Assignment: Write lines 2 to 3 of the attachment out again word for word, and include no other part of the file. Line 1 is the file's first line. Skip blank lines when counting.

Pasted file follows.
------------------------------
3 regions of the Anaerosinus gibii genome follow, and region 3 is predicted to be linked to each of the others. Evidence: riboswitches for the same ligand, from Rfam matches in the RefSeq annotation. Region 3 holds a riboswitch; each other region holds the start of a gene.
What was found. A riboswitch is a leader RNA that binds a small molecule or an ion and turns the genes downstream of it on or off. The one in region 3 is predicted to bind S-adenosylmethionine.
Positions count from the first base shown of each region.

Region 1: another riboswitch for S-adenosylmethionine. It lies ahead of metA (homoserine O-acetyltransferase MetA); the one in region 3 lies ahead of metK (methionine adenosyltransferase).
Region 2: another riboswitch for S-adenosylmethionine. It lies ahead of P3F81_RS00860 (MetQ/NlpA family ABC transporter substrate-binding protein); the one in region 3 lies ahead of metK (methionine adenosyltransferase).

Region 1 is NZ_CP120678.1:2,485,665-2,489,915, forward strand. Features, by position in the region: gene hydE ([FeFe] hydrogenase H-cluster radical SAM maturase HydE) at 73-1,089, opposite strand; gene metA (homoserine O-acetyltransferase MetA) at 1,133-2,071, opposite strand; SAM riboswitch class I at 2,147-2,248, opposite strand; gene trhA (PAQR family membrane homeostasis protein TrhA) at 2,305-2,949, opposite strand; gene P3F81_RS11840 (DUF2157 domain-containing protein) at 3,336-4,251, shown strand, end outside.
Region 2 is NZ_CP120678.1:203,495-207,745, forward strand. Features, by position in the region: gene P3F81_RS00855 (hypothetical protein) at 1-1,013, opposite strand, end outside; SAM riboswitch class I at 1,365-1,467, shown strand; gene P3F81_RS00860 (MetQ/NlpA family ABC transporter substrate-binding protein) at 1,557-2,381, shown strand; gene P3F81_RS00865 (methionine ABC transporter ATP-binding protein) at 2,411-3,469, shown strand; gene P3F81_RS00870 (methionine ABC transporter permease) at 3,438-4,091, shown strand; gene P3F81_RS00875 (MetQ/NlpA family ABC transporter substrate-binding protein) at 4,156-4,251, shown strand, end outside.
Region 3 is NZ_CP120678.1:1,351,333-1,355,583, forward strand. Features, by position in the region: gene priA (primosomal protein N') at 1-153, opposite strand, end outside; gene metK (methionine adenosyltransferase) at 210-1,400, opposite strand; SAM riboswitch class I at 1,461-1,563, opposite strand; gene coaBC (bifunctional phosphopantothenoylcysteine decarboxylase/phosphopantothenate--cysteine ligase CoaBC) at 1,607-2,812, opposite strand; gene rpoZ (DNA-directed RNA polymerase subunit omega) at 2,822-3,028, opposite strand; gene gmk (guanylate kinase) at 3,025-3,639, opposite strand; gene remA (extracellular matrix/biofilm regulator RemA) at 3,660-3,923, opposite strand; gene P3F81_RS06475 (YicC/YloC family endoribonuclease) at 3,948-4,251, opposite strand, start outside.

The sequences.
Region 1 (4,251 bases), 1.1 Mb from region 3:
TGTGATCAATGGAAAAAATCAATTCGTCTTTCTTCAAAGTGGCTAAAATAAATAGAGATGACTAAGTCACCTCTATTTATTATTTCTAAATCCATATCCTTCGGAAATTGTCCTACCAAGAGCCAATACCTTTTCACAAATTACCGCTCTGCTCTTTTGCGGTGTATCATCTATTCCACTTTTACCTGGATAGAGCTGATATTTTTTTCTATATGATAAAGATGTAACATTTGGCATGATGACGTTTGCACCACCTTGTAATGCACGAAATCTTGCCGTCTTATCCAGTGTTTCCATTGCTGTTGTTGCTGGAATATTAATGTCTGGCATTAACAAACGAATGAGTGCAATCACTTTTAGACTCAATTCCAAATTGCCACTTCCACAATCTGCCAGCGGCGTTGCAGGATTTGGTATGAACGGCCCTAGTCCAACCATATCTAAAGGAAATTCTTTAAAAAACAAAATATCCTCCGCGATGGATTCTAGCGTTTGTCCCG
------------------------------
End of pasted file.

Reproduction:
What was found. A riboswitch is a leader RNA that binds a small molecule or an ion and turns the genes downstream of it on or off. The one in region 3 is predicted to bind S-adenosylmethionine.
Positions count from the first base shown of each region.